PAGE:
Whatever their age, children find the break up or separation of their parents to be a difficult time emotionally. Many aspects of their lives will have changed, whether it’s where they live, seeing one parent much less or emotional difficulties brought about by upheaval. The speed at which they adapt and recover will very much depend on how the situation is dealt with.
Children can be remarkably resilient and adapt very well to new situations, but as parents who have decided to split up, you need to make this transition as easy for the children as possible. Subtle emotional issues like loyalty confusion might not be easy to predict or to spot particularly if you, as a parent, are very focused on your own feelings of loss from the separation.
What can Cause Loyalty Conflict?
Children who are being parented by one, extremely emotionally wounded parent, and who do not see their other parent very often, are at a much higher risk than most of suffering with loyalty issues.
Very obvious ‘talking down’ about your ex-spouse to, or in front of your children is damaging. You may be feeling hurt or disappointed in your ex-partner, but relaying these feelings to your children is not helping them. They do not see their Dad or Mum in the same way that you now do, they still love them.
Sadly, I think many children do suffer as pawns in the backbiting that can ensue after a split, and are suddenly told that their Dad or Mum is useless, selfish and worse. Children in these situations then feel bad for loving that parent. A natural response in these children is also to blame themselves for the break up.
Thankfully some children don’t experience this in such an obvious way and maybe don’t hear their parents openly arguing or criticising each other. But children do pick up on subtle things, very much more than you would think. So even if you aren’t deliberately speaking badly about your ex-partner, a feeling or a look can be picked up on just as easily. As an adult, feeling hurt by the loss of the family being together might be hard to hide from your children but the resulting effect is that the children feel responsible for your sadness.
What are the Signs of Loyalty Issues?
The signs can be difficulties or behavioural problems at hand over times. Perhaps they even try to refuse to go to see the other parent. They don’t want to see you saddened by them going and they most certainly would not come back and show they had a good time, even if they had.
Putting this kind of burden on your children is very damaging and although it might make you feel temporarily better that they ‘appear’ to want to stay with you and not have a good time with the other parent, the long term effects of this will not be as pleasing. They will be hiding and harbouring very confused feelings about loyalty.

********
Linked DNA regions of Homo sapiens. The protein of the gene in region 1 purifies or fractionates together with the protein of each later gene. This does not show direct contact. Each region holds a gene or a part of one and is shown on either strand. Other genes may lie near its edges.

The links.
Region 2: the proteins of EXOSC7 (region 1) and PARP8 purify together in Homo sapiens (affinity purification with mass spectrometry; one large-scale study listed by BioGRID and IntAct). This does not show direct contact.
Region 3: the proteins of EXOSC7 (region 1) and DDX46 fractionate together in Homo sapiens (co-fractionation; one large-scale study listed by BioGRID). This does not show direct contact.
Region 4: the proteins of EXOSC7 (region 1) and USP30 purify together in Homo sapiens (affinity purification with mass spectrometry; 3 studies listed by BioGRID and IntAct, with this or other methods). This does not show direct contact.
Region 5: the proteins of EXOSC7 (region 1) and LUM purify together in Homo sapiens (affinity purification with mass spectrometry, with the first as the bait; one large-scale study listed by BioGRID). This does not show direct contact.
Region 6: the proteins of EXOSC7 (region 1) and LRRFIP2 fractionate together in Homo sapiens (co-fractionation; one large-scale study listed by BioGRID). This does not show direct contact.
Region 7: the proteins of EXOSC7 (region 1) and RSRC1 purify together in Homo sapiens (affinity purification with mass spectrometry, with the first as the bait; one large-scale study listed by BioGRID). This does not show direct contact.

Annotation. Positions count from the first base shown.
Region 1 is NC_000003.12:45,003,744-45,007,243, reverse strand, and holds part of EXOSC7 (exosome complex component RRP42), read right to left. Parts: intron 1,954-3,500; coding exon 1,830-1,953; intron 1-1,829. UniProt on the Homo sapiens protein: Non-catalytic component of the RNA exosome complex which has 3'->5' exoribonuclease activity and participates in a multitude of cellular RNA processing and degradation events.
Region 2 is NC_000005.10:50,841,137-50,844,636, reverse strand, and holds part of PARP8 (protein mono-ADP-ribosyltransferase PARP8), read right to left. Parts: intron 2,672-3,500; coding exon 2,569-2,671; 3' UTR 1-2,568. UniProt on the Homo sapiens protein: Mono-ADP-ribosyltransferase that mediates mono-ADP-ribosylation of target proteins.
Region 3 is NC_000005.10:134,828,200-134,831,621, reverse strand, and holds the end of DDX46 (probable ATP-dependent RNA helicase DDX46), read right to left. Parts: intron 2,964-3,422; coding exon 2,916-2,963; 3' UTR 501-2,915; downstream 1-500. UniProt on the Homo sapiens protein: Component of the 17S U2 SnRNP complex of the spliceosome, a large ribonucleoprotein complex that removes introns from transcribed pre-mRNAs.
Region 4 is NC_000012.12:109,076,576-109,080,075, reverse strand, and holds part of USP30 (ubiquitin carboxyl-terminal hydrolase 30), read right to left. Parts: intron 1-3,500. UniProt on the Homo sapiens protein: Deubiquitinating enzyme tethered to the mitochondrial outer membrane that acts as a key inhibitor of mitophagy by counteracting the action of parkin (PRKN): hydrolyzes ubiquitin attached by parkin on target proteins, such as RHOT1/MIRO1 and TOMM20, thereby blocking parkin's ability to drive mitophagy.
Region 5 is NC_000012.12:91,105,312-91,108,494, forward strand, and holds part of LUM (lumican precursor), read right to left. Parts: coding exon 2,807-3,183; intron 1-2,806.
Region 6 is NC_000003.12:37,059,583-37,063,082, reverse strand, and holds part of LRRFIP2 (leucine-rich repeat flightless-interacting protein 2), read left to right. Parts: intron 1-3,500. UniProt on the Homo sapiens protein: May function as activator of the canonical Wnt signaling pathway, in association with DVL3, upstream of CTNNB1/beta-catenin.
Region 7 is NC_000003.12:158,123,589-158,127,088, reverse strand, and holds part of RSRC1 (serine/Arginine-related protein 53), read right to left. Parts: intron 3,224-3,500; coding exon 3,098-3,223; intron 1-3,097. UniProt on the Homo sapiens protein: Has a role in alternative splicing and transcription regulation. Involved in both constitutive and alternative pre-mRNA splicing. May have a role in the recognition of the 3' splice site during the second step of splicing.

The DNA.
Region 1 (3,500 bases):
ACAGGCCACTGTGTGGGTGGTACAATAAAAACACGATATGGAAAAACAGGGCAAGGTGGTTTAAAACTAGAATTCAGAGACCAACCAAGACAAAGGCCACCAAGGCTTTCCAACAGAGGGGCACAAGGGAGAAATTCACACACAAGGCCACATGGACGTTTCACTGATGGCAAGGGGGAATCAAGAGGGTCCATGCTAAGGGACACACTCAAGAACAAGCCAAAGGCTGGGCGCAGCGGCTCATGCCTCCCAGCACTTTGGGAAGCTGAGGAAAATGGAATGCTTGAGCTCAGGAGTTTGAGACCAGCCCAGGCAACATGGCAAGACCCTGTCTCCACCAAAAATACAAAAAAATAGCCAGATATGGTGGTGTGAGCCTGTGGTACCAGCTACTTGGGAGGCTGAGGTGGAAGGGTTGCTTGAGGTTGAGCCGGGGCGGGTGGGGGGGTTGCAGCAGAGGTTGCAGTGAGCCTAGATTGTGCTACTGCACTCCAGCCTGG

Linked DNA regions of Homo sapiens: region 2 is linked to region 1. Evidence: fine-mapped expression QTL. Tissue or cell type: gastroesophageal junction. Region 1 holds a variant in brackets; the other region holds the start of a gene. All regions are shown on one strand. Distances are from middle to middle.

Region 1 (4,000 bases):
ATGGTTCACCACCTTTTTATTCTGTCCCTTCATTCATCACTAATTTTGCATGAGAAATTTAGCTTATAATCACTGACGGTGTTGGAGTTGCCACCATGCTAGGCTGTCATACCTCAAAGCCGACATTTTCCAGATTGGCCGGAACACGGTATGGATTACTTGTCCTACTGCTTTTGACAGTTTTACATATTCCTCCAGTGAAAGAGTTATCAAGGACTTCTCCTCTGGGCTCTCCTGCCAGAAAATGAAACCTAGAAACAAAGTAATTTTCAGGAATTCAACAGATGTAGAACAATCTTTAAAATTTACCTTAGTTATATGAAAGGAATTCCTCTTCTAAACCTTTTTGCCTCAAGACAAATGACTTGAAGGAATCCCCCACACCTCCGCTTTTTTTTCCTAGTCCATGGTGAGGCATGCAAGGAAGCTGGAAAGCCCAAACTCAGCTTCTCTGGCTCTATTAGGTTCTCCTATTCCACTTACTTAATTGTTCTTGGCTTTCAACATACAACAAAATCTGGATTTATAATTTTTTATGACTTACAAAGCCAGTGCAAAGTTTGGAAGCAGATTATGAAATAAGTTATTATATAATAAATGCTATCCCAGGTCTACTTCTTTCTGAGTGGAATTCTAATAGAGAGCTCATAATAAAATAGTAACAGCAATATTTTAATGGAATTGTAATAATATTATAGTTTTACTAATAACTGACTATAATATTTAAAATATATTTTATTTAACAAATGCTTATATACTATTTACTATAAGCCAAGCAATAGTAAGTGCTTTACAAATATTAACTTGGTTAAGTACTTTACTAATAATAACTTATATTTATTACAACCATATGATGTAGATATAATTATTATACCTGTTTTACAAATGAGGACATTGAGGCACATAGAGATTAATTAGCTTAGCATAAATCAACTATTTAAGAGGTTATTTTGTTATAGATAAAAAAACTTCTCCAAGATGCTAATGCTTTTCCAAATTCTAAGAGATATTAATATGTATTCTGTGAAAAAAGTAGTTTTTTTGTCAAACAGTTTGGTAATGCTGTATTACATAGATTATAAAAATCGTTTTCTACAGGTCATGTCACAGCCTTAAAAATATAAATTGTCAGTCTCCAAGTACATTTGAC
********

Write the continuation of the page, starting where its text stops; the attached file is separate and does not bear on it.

Children in this situation might even adopt a strategy where they deliberately say bad things about the other parent to you as they feel it will please you, this only perpetuates their own feelings of confusion and hurt.
If a child is in a family where there is little or no emotional support, they may display some of the following traits where they are forced to cope with their feelings of confusion and hurt by:
- ignoring one parent completely
- distancing from one of their parents emotionally and/or physically
- retreating into school work to avoid the issue
- becoming angry, anxious or even phobic towards a parent
One of the saddest things for these children is that they have been forced into these situations knowingly or often unknowingly by a parent and a self-preservation instinct will kick in. If they choose not to see or speak to one parent they regret this choice deep inside and will feel guilty and ashamed of it. They may appear to be completely happy with their decision on the surface. Often then angry underneath, they will cope with this fear and confusion by directing more anger at the parent they have rejected.
How can I Prevent my Children from Suffering with Loyalty Issues?
The following suggestions will only work if both parents are on board with the idea and can communicate normally. With each other and their children.
- Each parent must support the other’s equal parental role.
- Parents must not undermine the former partner’s authority with the children.
- Parents must not fight in front of the children or within earshot.
- They must not involve the kids in parental conflicts.
- Make it possible for the children to enjoy relationships with both parents. Actively be encouraging and happy to hear of activities with the other parent.
- Parents must not make their children choose between them. Instead they should encourage them to be close to both parents at the same time.
- Parents should encourage others within the family circle to take a neutral stance regarding the separation. This includes grandparents, teachers and other significant adults. Children need to be able to receive support from these people without them taking sides or blaming one parent or the other.
How can we help?
Conflicts between parents and the involvement of the children can be resolved with a third party mediator, a person who can give unbiased advice on compromises and allow everyone involved to be heard. If you would like to discuss mediation after separation or mediation especially for children then please call us on 0117 924 3880.